2.50
Hdl Handle:
http://hdl.handle.net/2336/7035
Title:
Dietary quality and adequacy of micronutrient intakes in children
Authors:
Thorsdottir, Inga; Gunnarsson, Bjorn S
Citation:
Proc Nutr Soc 2006, 65(4):366-75
Issue Date:
1-Nov-2006
Abstract:
Presented are longitudinal studies, extending from infancy (n 180) to 2 years of age (n 130) and 6 years of age (>70% participation) of diet and Fe status in a population with high birth weight, high frequency of breast-feeding and, at the time of the study, high intake of cow's milk during the weaning period. The association between socio-demographic and dietary factors was also studied, together with Fe status in early childhood and developmental status at 6 years. Fe status was found to be poorer than in the neighbouring Nordic countries. Every fifth 1-year-old was Fe-deficient (serum ferritin <12 mug/l and mean corpuscular volume <74 fl). It was demonstrated by regression analysis that Fe status was negatively associated with cow's milk consumption at 9-12 months (significant at >460 g/d) and was weakly positively associated with fish, meat and Fe-fortified cereal consumption. Fe-deficient infants had a shorter duration of breast-feeding, and breast-feeding was related to slower growth, which can protect from worsening Fe status. Fe deficiency was less common at ages 2 and 6 years. Maternal factors associated with lower adherence to the recommended infant diet were less education, lower age and smoking. In a multiple stepwise regression analysis that included food factors, socio-demographic factors were not found to be associated with Fe status. Fe-depleted and Fe-deficient 1-year-olds had lower fine motor scores when they were 6 years old than those who were not Fe-deficient or Fe-depleted. The findings of these studies have already led to changes in the local recommendations for diet in infancy. The results suggest that Fe deficiency at 12 months of age affects development at 6 years of age. The studies indicated that mothers with less education, who smoked and who were younger needed more guidance concerning recommendations about diet in infancy.
Description:
To access publisher full text version of this article. Please click on the hyperlink in Additional Links field
Additional Links:
http://journals.cambridge.org/action/displayAbstract?fromPage=online&aid=932952&fulltextType=RA&fileId=S002966510600512X

Full metadata record

DC FieldValue Language
dc.contributor.authorThorsdottir, Inga-
dc.contributor.authorGunnarsson, Bjorn S-
dc.date.accessioned2007-01-09T08:40:18Z-
dc.date.available2007-01-09T08:40:18Z-
dc.date.issued2006-11-01-
dc.date.submitted2006-01-09-
dc.identifier.citationProc Nutr Soc 2006, 65(4):366-75en
dc.identifier.issn0029-6651-
dc.identifier.pmid17181903-
dc.identifier.doi10.1017/S002966510600512X-
dc.identifier.otherNUR12-
dc.identifier.urihttp://hdl.handle.net/2336/7035-
dc.descriptionTo access publisher full text version of this article. Please click on the hyperlink in Additional Links fielden
dc.description.abstractPresented are longitudinal studies, extending from infancy (n 180) to 2 years of age (n 130) and 6 years of age (>70% participation) of diet and Fe status in a population with high birth weight, high frequency of breast-feeding and, at the time of the study, high intake of cow's milk during the weaning period. The association between socio-demographic and dietary factors was also studied, together with Fe status in early childhood and developmental status at 6 years. Fe status was found to be poorer than in the neighbouring Nordic countries. Every fifth 1-year-old was Fe-deficient (serum ferritin <12 mug/l and mean corpuscular volume <74 fl). It was demonstrated by regression analysis that Fe status was negatively associated with cow's milk consumption at 9-12 months (significant at >460 g/d) and was weakly positively associated with fish, meat and Fe-fortified cereal consumption. Fe-deficient infants had a shorter duration of breast-feeding, and breast-feeding was related to slower growth, which can protect from worsening Fe status. Fe deficiency was less common at ages 2 and 6 years. Maternal factors associated with lower adherence to the recommended infant diet were less education, lower age and smoking. In a multiple stepwise regression analysis that included food factors, socio-demographic factors were not found to be associated with Fe status. Fe-depleted and Fe-deficient 1-year-olds had lower fine motor scores when they were 6 years old than those who were not Fe-deficient or Fe-depleted. The findings of these studies have already led to changes in the local recommendations for diet in infancy. The results suggest that Fe deficiency at 12 months of age affects development at 6 years of age. The studies indicated that mothers with less education, who smoked and who were younger needed more guidance concerning recommendations about diet in infancy.en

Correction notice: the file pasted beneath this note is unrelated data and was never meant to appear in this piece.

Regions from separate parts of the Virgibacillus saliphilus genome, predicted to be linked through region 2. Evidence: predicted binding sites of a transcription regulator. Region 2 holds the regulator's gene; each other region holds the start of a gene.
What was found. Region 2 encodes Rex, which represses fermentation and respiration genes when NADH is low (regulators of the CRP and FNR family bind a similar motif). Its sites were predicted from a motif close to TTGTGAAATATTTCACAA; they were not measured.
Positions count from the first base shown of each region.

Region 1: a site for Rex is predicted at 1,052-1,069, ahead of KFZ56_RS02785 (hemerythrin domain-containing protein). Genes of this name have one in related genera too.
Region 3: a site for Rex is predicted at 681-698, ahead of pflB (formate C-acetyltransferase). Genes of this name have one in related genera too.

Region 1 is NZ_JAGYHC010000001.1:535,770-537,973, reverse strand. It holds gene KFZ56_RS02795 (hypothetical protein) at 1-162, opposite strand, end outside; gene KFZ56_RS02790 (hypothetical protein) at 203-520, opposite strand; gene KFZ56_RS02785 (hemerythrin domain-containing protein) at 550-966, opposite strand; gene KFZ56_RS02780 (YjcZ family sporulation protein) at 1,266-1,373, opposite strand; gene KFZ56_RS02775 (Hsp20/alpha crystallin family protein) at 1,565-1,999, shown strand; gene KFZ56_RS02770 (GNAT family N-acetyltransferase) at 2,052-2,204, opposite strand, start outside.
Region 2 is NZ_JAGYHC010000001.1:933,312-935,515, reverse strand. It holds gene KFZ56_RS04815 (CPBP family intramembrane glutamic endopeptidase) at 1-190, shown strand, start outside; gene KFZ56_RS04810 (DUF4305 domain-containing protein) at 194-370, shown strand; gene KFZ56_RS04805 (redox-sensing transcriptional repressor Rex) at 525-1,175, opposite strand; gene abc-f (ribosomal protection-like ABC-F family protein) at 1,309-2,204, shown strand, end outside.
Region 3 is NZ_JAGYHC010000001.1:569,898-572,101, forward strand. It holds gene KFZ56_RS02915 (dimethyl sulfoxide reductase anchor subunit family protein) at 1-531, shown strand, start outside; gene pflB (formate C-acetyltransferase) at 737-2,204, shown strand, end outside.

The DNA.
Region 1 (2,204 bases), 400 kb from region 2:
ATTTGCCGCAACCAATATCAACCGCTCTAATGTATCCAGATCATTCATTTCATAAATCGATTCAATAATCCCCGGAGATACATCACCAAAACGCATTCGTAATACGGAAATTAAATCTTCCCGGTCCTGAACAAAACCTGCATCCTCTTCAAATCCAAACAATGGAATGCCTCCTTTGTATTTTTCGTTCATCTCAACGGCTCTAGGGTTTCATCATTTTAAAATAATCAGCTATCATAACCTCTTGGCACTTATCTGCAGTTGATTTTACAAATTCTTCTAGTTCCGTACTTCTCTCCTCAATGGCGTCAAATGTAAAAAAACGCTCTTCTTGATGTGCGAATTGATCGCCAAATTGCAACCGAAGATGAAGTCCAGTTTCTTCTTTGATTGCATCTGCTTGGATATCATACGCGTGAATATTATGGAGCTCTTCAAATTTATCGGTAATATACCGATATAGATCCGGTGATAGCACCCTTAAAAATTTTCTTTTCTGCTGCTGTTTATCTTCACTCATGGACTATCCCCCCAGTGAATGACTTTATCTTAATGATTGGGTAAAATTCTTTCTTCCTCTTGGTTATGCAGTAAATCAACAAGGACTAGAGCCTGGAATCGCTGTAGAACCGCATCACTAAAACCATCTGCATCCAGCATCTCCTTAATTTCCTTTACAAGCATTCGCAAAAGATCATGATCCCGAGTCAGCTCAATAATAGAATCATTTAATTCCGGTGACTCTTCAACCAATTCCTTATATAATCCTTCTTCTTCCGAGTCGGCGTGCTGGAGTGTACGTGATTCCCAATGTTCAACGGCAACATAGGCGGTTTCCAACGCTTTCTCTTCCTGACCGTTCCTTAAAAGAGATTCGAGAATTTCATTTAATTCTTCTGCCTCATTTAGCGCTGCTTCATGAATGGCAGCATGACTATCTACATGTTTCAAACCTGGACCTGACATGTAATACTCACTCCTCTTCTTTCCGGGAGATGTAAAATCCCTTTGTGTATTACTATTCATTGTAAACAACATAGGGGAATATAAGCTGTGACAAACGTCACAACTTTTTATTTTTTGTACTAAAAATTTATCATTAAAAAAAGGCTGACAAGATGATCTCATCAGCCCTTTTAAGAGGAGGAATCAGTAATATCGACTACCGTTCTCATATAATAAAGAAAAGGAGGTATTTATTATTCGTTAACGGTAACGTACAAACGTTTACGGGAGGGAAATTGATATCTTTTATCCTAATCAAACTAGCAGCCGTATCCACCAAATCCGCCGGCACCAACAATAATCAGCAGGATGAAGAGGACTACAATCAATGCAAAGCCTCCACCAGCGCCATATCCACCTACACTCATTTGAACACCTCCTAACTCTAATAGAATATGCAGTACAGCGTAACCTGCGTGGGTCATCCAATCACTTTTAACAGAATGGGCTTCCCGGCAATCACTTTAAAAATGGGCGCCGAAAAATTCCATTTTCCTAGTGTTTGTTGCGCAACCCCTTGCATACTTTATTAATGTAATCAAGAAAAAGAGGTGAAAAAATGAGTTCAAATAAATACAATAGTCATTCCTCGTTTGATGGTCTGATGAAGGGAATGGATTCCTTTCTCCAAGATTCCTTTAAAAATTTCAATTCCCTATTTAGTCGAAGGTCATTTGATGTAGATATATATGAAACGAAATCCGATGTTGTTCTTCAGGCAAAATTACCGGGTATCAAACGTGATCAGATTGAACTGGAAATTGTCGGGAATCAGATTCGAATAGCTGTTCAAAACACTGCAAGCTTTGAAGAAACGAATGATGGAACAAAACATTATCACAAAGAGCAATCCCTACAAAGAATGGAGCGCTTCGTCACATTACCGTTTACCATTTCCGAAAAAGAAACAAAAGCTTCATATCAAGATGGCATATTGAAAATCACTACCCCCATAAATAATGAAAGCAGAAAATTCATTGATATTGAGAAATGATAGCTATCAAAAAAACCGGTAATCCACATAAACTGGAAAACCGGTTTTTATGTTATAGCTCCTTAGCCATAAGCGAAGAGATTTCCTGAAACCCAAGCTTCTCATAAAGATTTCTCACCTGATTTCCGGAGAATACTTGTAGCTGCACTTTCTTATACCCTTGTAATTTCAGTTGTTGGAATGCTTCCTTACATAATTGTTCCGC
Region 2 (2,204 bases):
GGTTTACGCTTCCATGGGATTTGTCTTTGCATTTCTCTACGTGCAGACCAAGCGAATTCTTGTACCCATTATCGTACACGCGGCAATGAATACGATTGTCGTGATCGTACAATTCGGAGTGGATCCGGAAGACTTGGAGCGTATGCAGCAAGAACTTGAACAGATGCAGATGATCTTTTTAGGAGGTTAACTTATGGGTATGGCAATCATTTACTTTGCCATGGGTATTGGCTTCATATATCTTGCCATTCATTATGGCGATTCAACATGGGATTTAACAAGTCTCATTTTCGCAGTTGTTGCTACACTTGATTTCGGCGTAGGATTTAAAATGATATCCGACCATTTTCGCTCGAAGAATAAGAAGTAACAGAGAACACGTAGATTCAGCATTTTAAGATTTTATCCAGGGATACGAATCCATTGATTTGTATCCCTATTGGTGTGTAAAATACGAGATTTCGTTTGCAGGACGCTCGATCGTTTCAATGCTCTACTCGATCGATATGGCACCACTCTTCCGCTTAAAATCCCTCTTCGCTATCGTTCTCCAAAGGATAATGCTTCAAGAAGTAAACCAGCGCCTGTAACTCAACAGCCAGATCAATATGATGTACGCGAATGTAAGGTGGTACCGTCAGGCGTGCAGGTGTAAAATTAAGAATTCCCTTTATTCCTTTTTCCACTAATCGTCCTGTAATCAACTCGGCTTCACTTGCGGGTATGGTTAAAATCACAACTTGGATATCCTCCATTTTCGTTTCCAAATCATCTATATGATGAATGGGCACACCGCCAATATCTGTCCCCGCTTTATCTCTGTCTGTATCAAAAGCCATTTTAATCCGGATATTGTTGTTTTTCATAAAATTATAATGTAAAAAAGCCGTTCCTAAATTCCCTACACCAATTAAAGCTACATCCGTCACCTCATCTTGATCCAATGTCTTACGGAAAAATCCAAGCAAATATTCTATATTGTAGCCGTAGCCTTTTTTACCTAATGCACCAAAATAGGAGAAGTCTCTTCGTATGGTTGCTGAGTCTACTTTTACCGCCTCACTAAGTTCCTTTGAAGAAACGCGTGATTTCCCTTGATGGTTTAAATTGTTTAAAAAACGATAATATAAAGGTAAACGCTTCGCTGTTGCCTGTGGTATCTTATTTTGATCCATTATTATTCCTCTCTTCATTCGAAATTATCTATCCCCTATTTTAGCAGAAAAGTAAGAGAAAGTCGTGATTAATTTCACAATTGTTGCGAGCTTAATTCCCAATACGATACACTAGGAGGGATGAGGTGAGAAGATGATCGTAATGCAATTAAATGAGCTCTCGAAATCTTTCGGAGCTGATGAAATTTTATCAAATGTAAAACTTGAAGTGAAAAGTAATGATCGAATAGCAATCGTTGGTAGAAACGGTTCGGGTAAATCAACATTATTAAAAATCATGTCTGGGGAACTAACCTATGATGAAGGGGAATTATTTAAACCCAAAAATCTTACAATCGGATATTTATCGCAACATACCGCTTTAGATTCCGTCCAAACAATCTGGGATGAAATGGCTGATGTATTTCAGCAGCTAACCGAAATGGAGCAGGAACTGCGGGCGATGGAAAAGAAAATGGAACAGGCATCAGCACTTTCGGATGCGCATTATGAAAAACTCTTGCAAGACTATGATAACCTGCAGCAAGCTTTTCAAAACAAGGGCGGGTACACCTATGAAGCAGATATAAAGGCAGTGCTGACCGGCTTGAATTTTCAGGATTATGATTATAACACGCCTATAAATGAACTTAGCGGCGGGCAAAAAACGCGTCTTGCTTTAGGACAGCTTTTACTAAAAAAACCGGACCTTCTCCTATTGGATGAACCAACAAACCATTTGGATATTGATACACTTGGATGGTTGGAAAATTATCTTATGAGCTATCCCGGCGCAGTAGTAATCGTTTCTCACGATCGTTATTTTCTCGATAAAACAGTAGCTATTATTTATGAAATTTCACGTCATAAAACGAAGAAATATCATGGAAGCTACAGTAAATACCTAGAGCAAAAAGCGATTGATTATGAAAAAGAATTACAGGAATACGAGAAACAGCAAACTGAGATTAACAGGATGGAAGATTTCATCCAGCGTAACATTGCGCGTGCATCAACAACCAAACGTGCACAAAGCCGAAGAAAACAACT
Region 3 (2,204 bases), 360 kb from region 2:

dc.language.isoenen
dc.publisherPublished on behalf of the Nutrition Society by CABI Publishingen
dc.relation.urlhttp://journals.cambridge.org/action/displayAbstract?fromPage=online&aid=932952&fulltextType=RA&fileId=S002966510600512Xen
dc.subject.meshIronen
dc.subject.meshChild, Preschoolen
dc.subject.meshDiet Recordsen
dc.subject.meshInfanten
dc.subject.meshChild Developmenten
dc.subject.meshInfant Nutrition Physiologyen
dc.subject.meshInfant, Newbornen
dc.subject.meshIronen
dc.titleDietary quality and adequacy of micronutrient intakes in childrenen
dc.typeArticleen
dc.format.digYES-

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